Deep Dive

Nathan Barry's Growth Tactics for a $256K Business

Published on
June 25, 2024
Matthew Gira
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Today, Nathan Barry is the CEO and founder of ConvertKit soon to be Kit. Convertkit helps creators who mean business and is primarily an email newsletter tool for creators. Today, ConvertKit makes over $40 million in annual revenue, has over 80 full time employees around the world, and is completely bootstrapped.

There’s a lot of cool stories about how ConvertKit became what it is today, but the story I want to focus on is Nathan’s journey from full time employee to creator.

This is a journey that Nathan was pretty public about on his blog and I spent about 20 hours going through all of it so you can potentially implement some of the strategies Nathan used to create his $256,000 business.

Nathan’s first iOS app

A screenshot of the OneVoice website from 2011. It has an image of the app on an iPad with a short description of what the app does to the left of the iPad.

On January 8th, 2011, Nathan Barry launched his first iOS app: OneVoice.

OneVoice was an iPad app that allowed people who couldn’t speak to be able to communicate with others. You could click on the icons or type in the app and the app would then speak through the iPad’s speakers.

This app was a little different than other apps on the app store at the time because it sold for $199 instead of $1.99 like many apps on the app store were selling for. In 2011, the average price for an app on the iOS App Store was $1.44.

For additional context, other solutions outside of the iOS App Store started at a price of $7,000 according to Nathan.

A screenshot of Nathan's comment about how other solutions outside of the iOS App Store start at $7,000.

When he released it, he had 3 sales on Day 1, so about $400 in revenue after the App Store took their 30% cut of revenue.

From there, as Nathan put it, he “focused [his] marketing efforts on Speech Language Pathologists who work with individuals needing this kind of device.”

He would contact them by phone or email, offered them a promo code for the app, and in exchange for their discount, he would get feedback on the app itself.

That ended up working pretty well and the app ended up with a total of $19,000 in revenue for the app by the end of the year.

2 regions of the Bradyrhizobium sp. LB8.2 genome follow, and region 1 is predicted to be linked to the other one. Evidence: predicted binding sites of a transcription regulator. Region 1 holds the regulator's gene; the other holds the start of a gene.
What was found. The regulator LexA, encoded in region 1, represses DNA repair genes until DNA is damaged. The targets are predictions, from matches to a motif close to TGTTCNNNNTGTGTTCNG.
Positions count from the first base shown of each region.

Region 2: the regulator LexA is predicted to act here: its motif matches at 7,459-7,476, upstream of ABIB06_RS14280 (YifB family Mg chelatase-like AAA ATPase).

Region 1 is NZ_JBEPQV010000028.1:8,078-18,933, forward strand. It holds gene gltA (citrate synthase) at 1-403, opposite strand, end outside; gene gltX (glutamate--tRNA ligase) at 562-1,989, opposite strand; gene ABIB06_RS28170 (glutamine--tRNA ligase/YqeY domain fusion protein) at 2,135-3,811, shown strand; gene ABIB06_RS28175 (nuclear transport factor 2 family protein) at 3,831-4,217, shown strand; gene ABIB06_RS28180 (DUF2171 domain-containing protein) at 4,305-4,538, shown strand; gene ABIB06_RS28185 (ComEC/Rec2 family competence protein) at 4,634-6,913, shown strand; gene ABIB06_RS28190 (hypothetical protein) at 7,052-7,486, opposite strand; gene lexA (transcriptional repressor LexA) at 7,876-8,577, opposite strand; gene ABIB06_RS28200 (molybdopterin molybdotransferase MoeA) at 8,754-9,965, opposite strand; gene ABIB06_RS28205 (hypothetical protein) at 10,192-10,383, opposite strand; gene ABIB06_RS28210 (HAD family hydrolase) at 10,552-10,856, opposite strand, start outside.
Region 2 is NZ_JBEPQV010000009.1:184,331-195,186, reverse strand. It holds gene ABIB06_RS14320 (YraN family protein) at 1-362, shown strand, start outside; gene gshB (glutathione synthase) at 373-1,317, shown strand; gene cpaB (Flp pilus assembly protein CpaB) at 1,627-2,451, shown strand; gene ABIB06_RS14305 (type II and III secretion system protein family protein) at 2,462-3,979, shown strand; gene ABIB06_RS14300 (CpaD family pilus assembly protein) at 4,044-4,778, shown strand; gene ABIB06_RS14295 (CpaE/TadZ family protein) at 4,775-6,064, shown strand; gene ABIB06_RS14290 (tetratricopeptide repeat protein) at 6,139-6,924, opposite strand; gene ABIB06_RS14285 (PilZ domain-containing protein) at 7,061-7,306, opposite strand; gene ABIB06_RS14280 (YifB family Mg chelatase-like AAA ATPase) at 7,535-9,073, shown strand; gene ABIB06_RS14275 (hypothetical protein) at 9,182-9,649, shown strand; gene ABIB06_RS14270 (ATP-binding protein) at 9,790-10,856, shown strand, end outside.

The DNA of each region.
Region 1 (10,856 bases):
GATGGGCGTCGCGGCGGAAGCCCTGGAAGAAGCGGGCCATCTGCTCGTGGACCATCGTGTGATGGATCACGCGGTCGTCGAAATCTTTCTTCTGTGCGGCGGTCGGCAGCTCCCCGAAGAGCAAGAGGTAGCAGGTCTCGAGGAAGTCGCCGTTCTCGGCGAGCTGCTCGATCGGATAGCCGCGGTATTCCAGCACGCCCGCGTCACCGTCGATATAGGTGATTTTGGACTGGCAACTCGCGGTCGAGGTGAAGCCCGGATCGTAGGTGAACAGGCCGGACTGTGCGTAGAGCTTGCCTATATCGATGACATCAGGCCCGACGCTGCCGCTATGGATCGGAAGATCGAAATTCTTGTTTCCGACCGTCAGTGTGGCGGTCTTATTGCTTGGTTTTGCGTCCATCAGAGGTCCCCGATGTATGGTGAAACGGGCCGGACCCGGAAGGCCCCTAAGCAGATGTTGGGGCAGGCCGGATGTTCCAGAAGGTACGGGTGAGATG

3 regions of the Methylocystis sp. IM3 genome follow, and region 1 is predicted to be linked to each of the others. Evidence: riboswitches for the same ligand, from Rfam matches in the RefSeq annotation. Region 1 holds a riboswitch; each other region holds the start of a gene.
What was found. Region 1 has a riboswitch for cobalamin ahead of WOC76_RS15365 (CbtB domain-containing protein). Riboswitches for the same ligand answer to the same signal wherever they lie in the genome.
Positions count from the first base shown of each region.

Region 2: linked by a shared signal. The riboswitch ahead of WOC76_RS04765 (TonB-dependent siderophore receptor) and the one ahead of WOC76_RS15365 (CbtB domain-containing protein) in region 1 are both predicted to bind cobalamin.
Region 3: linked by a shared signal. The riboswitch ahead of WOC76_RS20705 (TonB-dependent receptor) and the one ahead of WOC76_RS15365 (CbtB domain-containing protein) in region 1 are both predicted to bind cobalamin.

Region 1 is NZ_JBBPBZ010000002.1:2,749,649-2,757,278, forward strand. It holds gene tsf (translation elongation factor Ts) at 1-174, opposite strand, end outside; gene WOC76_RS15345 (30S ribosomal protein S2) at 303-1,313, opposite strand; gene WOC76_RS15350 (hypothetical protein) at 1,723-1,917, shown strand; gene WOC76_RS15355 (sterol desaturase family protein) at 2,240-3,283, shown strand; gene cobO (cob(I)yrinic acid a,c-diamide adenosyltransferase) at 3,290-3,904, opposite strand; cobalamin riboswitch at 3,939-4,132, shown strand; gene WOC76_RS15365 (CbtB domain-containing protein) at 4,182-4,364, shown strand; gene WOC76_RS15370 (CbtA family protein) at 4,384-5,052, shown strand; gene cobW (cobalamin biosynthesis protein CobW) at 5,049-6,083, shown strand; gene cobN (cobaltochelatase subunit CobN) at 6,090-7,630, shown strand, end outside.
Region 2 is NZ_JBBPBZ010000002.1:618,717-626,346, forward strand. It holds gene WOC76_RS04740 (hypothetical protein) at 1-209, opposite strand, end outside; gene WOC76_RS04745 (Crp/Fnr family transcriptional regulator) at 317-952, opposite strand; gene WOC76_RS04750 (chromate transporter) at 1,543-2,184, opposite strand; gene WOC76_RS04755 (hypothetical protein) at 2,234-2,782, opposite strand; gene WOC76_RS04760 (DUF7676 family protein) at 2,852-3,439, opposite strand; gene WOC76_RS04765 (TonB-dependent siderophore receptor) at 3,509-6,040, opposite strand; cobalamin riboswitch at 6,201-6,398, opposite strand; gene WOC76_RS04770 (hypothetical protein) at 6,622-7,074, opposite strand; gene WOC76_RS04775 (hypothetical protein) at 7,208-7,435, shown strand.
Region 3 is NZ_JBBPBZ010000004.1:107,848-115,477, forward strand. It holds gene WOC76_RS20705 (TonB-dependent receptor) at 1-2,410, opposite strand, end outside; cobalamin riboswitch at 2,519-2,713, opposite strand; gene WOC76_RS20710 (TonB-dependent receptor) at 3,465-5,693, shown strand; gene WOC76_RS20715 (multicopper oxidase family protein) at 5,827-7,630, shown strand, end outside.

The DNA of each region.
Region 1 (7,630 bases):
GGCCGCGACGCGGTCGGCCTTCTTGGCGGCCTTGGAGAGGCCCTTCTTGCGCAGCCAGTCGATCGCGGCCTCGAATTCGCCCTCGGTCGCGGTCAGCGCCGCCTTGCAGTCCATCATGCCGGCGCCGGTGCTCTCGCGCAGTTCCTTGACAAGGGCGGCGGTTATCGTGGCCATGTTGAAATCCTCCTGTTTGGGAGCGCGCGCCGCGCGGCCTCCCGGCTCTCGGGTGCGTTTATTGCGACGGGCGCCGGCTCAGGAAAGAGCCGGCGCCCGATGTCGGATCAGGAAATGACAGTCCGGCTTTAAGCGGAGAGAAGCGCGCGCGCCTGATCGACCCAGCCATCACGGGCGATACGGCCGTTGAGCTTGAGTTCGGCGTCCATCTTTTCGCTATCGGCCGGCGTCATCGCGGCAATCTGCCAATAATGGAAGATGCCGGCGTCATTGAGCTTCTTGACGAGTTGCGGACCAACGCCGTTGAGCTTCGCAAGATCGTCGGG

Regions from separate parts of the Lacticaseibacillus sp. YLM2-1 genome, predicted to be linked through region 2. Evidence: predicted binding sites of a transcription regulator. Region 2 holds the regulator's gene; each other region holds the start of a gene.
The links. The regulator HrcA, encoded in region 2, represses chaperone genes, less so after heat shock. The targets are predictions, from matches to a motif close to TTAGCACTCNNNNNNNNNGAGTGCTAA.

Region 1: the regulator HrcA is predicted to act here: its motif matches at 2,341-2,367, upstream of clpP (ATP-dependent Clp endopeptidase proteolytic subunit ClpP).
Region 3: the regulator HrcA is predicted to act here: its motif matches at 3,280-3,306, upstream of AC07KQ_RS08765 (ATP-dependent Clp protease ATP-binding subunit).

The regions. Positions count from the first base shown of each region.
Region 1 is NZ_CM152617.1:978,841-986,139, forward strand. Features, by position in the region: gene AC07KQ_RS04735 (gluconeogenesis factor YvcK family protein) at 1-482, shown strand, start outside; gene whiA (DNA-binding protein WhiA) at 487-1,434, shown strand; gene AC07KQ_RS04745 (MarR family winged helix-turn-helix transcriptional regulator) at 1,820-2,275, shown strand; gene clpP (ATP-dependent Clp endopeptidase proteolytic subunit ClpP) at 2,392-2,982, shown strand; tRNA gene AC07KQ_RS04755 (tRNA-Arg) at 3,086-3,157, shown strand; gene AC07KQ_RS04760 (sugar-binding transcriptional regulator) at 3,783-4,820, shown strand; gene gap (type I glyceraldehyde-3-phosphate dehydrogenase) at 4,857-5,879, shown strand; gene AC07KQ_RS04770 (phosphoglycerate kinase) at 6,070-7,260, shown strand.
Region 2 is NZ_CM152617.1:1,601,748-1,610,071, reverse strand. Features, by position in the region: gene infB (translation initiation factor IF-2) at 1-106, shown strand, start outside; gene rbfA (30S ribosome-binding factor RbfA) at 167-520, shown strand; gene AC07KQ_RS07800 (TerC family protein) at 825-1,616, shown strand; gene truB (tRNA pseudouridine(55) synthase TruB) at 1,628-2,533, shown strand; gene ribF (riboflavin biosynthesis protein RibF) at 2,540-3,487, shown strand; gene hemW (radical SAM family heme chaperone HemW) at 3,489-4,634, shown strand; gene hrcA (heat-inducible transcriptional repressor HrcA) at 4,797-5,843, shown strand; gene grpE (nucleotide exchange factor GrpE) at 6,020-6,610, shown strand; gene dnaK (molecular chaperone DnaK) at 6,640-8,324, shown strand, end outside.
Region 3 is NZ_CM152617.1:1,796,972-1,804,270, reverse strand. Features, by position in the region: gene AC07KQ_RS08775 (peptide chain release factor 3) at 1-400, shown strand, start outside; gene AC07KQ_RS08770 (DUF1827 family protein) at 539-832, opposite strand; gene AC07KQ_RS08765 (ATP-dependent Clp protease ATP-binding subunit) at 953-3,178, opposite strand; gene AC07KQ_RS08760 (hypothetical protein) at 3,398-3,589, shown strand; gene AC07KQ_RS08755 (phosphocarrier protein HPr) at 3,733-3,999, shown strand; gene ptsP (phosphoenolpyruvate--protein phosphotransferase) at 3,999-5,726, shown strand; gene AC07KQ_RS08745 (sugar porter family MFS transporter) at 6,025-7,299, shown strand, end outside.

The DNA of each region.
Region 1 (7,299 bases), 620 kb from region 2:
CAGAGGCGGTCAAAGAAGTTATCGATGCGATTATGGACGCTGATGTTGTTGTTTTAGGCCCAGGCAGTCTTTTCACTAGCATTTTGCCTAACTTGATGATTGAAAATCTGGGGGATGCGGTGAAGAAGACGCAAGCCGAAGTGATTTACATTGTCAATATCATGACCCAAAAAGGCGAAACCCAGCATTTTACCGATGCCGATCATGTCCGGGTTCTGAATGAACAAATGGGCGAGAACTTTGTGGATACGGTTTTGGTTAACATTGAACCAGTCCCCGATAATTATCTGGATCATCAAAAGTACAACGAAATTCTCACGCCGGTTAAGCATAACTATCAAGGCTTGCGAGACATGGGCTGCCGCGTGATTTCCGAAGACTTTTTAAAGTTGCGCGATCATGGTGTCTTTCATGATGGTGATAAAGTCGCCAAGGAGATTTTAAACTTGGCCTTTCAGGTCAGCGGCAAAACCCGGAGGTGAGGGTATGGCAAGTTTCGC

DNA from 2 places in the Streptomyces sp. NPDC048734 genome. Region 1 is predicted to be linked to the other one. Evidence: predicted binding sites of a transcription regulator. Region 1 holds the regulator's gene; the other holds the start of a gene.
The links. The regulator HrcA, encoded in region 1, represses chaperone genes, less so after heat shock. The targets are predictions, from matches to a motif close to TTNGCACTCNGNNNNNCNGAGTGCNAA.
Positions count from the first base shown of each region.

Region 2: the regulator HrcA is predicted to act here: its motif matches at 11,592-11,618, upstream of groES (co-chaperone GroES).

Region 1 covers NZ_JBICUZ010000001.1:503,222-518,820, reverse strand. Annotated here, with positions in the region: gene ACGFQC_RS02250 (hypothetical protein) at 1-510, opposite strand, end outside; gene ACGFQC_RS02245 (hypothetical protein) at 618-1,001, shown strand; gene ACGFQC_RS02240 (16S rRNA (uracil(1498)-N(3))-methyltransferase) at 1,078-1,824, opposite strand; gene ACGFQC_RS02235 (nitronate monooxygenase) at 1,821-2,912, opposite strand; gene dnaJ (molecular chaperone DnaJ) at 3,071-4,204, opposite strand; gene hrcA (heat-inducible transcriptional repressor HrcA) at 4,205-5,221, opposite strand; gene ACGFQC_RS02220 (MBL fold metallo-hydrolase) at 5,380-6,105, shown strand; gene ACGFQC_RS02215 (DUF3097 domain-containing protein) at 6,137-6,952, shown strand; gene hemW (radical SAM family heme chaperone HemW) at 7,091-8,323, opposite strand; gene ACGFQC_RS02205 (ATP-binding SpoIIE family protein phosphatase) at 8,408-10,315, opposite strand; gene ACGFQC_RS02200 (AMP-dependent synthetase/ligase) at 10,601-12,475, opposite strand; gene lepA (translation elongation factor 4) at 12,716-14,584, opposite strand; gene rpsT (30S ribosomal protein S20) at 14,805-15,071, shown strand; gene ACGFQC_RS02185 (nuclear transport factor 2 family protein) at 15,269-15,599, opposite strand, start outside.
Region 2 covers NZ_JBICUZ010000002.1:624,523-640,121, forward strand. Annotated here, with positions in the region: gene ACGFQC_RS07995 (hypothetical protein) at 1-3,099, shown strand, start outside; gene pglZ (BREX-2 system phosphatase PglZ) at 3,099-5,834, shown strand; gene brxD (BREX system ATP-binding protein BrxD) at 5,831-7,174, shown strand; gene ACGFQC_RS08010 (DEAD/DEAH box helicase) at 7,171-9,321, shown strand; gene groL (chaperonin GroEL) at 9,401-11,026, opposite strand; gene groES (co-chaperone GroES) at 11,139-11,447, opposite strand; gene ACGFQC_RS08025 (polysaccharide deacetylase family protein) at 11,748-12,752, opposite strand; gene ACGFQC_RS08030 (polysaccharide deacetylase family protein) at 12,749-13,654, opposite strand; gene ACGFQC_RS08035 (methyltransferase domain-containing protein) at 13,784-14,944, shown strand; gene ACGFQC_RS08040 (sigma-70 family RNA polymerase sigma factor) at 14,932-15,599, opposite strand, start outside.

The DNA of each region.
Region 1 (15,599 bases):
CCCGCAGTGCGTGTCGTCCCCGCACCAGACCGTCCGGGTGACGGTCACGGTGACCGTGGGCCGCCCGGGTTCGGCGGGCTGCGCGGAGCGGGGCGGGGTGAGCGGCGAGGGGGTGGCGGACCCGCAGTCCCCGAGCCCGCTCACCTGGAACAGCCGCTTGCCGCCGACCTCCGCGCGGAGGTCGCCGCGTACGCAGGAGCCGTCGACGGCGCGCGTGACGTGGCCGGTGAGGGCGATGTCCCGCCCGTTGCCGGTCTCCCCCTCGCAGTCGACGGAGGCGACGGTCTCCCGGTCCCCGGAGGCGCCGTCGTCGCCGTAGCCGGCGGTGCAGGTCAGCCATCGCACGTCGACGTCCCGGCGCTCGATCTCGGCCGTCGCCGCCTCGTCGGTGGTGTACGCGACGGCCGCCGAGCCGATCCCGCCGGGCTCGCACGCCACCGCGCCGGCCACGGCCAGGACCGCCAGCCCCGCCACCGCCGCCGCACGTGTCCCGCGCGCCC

Not bad for someone learning how to code.

At the same time Nathan was launching OneVoice, he was working a full time job as the lead software designer at a startup. He was making $60,000 plus benefits.

In October of 2011, Nathan quit his full time job to fully work on his iOS apps because he had more than just OneVoice.

He launched two more apps in 2011: Fluent & Commit.

These two apps never got to the point where OneVoice was in revenue. Fluent made a lifetime total revenue of $46 and Commit made about $10,000 in revenue (more on Commit later!).

Nathan’s blog post begins to gain traction

Nathan's blog post header from his post "How I Made $19,000 on the App Store While Learning to Code"

A month after Nathan quit his full time job, in November of 2011, a tipping point happened. Nathan published this blog post on how he made $19,000 on the App Store while learning how to code.

At this stage, Nathan was posting sporadicly on his personal blog for years and then in July of 2011, he became really consistent by posting on a weekly basis. None of the blog posts before this App Store post were big hits as Nathan’s website traffic seemed to have grown steadily from 100 total views in a month to about 200 daily views by the time of this post.

This particular blog post on how he made $19,000 took off after he posted it on Hacker News.

Now, this wasn’t Nathan’s first time posting on Hacker News.

Nathan's first submissions on Hacker News in 2010 & 2011